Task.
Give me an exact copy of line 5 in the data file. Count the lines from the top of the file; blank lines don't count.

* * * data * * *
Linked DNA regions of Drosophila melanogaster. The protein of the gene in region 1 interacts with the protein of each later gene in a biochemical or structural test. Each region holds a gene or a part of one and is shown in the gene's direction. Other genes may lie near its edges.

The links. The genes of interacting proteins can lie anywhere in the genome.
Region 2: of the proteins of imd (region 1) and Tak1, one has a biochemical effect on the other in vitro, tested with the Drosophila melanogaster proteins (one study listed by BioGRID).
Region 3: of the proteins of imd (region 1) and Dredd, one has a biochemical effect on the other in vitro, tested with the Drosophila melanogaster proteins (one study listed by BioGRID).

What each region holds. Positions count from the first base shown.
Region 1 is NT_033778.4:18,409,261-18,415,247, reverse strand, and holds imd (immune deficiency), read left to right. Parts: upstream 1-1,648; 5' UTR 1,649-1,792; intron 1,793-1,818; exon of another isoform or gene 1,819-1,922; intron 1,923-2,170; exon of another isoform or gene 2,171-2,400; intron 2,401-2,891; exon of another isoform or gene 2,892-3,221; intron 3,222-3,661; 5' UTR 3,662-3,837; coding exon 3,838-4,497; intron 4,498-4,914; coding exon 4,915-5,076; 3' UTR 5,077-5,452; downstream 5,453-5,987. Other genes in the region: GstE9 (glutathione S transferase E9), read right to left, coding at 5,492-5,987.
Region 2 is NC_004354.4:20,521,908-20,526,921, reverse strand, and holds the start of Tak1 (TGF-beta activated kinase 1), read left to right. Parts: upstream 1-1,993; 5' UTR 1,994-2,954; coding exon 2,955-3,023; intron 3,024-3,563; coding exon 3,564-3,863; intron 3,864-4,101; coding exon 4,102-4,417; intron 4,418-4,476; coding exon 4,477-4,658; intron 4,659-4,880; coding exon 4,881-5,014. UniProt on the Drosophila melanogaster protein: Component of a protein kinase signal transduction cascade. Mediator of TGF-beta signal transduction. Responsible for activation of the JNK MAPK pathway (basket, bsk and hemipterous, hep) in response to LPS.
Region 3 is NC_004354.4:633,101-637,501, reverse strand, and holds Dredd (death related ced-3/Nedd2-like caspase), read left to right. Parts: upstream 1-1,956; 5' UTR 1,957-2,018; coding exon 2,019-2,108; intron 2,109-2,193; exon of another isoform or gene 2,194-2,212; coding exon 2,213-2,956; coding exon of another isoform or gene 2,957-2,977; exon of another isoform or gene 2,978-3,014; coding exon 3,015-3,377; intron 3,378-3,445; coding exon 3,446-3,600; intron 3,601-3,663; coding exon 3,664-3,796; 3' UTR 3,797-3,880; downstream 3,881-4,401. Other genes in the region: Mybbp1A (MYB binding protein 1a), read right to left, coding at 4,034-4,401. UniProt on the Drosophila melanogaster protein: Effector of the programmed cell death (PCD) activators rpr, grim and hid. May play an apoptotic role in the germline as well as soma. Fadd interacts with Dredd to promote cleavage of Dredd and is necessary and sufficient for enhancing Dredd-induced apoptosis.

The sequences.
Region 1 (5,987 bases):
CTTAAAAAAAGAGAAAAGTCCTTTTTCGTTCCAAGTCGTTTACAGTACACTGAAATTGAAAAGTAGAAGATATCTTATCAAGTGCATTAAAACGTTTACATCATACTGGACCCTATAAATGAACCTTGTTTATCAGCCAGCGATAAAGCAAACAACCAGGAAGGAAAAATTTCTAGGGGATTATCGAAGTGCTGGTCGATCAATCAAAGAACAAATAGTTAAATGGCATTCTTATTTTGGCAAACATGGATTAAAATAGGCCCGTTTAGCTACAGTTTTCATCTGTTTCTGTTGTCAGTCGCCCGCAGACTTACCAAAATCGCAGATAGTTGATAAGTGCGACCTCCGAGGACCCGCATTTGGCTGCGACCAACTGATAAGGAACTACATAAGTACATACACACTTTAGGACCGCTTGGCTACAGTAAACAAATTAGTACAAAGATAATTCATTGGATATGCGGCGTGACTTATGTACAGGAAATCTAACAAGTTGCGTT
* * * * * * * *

What each region holds. Positions count from the first base shown.